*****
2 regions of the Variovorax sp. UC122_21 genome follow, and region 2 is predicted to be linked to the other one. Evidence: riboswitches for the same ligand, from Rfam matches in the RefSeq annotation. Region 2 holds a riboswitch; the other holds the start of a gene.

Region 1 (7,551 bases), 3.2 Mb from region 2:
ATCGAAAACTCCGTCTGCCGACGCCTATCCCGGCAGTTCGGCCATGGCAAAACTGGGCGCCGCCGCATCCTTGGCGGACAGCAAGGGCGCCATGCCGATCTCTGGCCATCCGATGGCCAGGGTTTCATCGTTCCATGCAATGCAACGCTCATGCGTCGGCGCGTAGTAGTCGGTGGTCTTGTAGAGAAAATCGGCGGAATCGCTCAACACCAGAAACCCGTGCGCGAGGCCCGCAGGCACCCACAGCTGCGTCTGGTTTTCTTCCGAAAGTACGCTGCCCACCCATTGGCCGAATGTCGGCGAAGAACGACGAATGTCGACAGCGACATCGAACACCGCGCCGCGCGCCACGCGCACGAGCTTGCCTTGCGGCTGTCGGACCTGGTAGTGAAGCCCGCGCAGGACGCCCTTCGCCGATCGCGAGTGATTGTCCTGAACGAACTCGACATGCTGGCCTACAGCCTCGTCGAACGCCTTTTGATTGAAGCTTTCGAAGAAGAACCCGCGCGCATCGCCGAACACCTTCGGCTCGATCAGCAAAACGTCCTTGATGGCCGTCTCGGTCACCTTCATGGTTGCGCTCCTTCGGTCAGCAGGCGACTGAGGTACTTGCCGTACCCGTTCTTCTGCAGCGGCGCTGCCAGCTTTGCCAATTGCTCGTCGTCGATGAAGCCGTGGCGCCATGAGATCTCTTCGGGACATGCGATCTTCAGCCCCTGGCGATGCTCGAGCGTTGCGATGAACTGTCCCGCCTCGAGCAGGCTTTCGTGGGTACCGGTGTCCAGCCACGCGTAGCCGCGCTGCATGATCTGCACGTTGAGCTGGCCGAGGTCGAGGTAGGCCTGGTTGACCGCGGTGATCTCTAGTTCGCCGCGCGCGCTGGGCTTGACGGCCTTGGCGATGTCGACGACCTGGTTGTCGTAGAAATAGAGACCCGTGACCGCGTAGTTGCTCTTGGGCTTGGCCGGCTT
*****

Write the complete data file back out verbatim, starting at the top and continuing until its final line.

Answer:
2 regions of the Variovorax sp. UC122_21 genome follow, and region 2 is predicted to be linked to the other one. Evidence: riboswitches for the same ligand, from Rfam matches in the RefSeq annotation. Region 2 holds a riboswitch; the other holds the start of a gene.

Region 1 (7,551 bases), 3.2 Mb from region 2:
ATCGAAAACTCCGTCTGCCGACGCCTATCCCGGCAGTTCGGCCATGGCAAAACTGGGCGCCGCCGCATCCTTGGCGGACAGCAAGGGCGCCATGCCGATCTCTGGCCATCCGATGGCCAGGGTTTCATCGTTCCATGCAATGCAACGCTCATGCGTCGGCGCGTAGTAGTCGGTGGTCTTGTAGAGAAAATCGGCGGAATCGCTCAACACCAGAAACCCGTGCGCGAGGCCCGCAGGCACCCACAGCTGCGTCTGGTTTTCTTCCGAAAGTACGCTGCCCACCCATTGGCCGAATGTCGGCGAAGAACGACGAATGTCGACAGCGACATCGAACACCGCGCCGCGCGCCACGCGCACGAGCTTGCCTTGCGGCTGTCGGACCTGGTAGTGAAGCCCGCGCAGGACGCCCTTCGCCGATCGCGAGTGATTGTCCTGAACGAACTCGACATGCTGGCCTACAGCCTCGTCGAACGCCTTTTGATTGAAGCTTTCGAAGAAGAACCCGCGCGCATCGCCGAACACCTTCGGCTCGATCAGCAAAACGTCCTTGATGGCCGTCTCGGTCACCTTCATGGTTGCGCTCCTTCGGTCAGCAGGCGACTGAGGTACTTGCCGTACCCGTTCTTCTGCAGCGGCGCTGCCAGCTTTGCCAATTGCTCGTCGTCGATGAAGCCGTGGCGCCATGAGATCTCTTCGGGACATGCGATCTTCAGCCCCTGGCGATGCTCGAGCGTTGCGATGAACTGTCCCGCCTCGAGCAGGCTTTCGTGGGTACCGGTGTCCAGCCACGCGTAGCCGCGCTGCATGATCTGCACGTTGAGCTGGCCGAGGTCGAGGTAGGCCTGGTTGACCGCGGTGATCTCTAGTTCGCCGCGCGCGCTGGGCTTGACGGCCTTGGCGATGTCGACGACCTGGTTGTCGTAGAAATAGAGACCCGTGACCGCGTAGTTGCTCTTGGGCTTGGCCGGCTT